ambiguity error

ambiguity error

[‚am·bə′gyü·əd·ē ‚er·ər]
(computer science)
An error in reading a number represented in a digital display that can occur when this representation is changing; for example, the number 699 changing to 700 might be read as 799 because of imprecise synchronization in the changing of digits.
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The sixth sentence is eliminated the ambiguity error.
When the process is finished for all the subimages, (13) corrects the ambiguity error.
Caption: Figure 5: FSD-HSO algorithm applied to demodulate synthetic and real interferograms: (a) normalized interferograms; (b) direct phases of interferograms; (c-d) calculated frequencies along (x, y) axis, respectively; (e) demodulated phases with ambiguity errors; and (f) correct demodulated phases without ambiguity error.
An ambiguity error occurs when adjacent correlators fail to track within the phase margin.
The phase errors in the other correlators will have no effect unless the phase margin is exceeded, producing an ambiguity error.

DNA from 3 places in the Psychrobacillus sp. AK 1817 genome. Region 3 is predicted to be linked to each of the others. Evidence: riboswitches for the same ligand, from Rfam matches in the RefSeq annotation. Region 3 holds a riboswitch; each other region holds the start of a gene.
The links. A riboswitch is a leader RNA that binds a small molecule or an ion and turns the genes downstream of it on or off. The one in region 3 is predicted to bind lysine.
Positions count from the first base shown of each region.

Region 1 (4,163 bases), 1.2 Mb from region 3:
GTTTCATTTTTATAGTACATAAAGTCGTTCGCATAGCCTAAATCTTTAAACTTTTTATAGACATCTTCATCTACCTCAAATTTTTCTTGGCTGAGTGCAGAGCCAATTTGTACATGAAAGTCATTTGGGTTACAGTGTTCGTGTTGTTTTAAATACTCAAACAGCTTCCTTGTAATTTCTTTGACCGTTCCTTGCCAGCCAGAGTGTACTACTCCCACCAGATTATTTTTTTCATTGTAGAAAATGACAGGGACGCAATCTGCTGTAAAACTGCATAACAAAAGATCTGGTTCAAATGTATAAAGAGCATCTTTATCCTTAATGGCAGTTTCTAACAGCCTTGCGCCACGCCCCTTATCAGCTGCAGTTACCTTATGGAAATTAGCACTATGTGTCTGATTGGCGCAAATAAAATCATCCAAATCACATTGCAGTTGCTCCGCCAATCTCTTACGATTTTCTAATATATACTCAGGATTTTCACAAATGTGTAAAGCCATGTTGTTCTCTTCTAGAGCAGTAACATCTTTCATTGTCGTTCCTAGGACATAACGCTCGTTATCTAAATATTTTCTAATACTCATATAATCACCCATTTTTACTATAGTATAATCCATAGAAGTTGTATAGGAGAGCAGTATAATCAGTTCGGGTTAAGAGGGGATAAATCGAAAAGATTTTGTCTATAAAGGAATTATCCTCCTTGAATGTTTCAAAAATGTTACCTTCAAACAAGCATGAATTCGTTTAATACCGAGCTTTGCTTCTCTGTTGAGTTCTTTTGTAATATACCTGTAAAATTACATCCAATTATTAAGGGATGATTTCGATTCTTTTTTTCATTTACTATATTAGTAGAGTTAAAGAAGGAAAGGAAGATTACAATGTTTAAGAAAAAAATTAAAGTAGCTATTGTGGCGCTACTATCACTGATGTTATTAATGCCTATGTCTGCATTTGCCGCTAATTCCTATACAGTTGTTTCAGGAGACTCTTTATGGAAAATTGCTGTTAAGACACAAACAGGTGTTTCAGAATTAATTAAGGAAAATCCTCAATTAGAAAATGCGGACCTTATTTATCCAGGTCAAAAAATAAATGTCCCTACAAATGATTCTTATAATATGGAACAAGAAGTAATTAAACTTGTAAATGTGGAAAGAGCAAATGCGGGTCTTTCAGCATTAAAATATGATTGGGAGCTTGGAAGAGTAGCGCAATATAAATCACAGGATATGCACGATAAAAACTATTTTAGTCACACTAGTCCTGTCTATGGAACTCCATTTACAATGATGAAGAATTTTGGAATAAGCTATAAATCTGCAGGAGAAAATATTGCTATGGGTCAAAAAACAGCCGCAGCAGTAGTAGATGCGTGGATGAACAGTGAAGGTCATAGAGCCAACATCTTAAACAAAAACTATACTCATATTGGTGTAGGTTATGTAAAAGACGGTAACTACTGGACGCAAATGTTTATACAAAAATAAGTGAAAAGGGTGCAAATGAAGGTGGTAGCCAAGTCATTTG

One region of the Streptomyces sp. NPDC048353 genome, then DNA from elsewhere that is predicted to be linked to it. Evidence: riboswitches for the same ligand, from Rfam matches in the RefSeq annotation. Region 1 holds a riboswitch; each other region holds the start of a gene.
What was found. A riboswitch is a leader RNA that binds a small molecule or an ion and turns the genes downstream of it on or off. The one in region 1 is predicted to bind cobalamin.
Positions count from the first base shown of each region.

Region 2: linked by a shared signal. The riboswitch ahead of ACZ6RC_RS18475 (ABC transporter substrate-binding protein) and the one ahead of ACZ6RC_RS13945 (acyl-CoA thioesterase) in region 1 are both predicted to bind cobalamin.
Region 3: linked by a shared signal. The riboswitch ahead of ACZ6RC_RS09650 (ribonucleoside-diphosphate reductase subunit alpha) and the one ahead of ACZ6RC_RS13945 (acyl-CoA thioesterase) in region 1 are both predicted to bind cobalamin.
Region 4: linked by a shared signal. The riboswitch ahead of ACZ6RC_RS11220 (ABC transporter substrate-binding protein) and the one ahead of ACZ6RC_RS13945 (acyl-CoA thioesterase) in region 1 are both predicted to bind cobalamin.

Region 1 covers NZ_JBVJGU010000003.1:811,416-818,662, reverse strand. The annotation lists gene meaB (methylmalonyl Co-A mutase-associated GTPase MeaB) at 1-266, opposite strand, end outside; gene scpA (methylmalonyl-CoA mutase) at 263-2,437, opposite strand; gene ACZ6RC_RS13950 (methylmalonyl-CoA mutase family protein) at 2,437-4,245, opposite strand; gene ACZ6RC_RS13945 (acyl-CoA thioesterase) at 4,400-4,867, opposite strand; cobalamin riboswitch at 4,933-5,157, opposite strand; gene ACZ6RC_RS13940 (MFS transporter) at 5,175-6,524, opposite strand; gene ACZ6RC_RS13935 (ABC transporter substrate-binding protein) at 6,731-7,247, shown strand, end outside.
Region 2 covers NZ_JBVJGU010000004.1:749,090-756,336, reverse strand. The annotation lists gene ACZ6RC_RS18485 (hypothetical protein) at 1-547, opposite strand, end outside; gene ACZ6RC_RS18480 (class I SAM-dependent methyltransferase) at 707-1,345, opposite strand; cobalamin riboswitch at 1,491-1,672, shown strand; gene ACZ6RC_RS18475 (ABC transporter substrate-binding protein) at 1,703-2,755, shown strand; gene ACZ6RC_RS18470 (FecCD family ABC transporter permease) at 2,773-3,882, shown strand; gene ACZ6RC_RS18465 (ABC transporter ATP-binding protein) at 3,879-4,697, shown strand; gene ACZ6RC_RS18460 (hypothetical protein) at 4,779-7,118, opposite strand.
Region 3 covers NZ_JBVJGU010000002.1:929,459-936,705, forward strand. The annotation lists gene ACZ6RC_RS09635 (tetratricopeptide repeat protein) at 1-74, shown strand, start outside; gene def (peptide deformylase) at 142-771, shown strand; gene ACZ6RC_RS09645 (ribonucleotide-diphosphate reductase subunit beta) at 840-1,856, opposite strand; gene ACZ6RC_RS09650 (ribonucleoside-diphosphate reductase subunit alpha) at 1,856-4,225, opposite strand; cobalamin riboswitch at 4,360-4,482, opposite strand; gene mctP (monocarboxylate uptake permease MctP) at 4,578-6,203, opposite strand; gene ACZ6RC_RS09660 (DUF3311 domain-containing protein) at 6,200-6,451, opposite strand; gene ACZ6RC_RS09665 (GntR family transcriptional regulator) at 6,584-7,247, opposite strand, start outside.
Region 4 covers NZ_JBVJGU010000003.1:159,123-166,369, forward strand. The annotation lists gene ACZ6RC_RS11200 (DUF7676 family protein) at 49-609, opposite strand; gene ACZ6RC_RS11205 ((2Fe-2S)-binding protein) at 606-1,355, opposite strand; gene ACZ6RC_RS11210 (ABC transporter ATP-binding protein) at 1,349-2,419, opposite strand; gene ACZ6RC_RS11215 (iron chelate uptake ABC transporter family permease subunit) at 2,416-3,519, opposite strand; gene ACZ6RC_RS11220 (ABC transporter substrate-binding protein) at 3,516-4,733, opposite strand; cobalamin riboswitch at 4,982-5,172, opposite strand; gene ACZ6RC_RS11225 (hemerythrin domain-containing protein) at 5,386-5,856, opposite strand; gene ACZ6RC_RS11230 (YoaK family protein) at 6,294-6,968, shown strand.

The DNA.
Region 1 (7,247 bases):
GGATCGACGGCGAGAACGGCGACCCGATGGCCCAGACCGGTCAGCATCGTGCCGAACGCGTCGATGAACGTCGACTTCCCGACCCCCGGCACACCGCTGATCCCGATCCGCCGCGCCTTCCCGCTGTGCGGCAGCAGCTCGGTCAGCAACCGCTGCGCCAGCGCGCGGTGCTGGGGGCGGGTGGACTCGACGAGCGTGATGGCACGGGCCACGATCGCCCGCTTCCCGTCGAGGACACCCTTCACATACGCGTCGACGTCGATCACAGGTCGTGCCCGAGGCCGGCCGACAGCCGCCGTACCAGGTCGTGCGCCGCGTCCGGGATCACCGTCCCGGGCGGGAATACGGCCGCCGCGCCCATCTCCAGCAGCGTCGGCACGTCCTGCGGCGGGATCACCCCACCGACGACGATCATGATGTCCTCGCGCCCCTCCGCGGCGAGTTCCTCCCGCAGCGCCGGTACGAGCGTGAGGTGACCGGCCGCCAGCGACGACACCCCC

This set-up provides a phase margin of [+/-] 45 [degrees], allowing any or all correlator phases to be randomly in error by 45 [degrees] without producing an ambiguity error.
A measure of "goodness" in an IFM receiver is the phase margin, which is an expression of the magnitude of phase errors allowed in the correlators before an ambiguity error would result.
In consequence, rather than observe just a 3 dB difference in the ambiguity error threshold between the two designs, the difference usually appears as 6 or 7 dB.
Delay line ratios of 2:1 provide the phase margins necessary for minimizing frequency ambiguity errors.
The added phase margin allows for operation at 3 dB SNR with an RMS frequency accuracy of 1 MHz with no ambiguity errors.
When measuring the frequency of a spread spectrum signal, the IFM will exhibit two types of errors, least significant bits (LSB) errors and ambiguity errors.
If the error exceeds the margin, ambiguity errors will occur.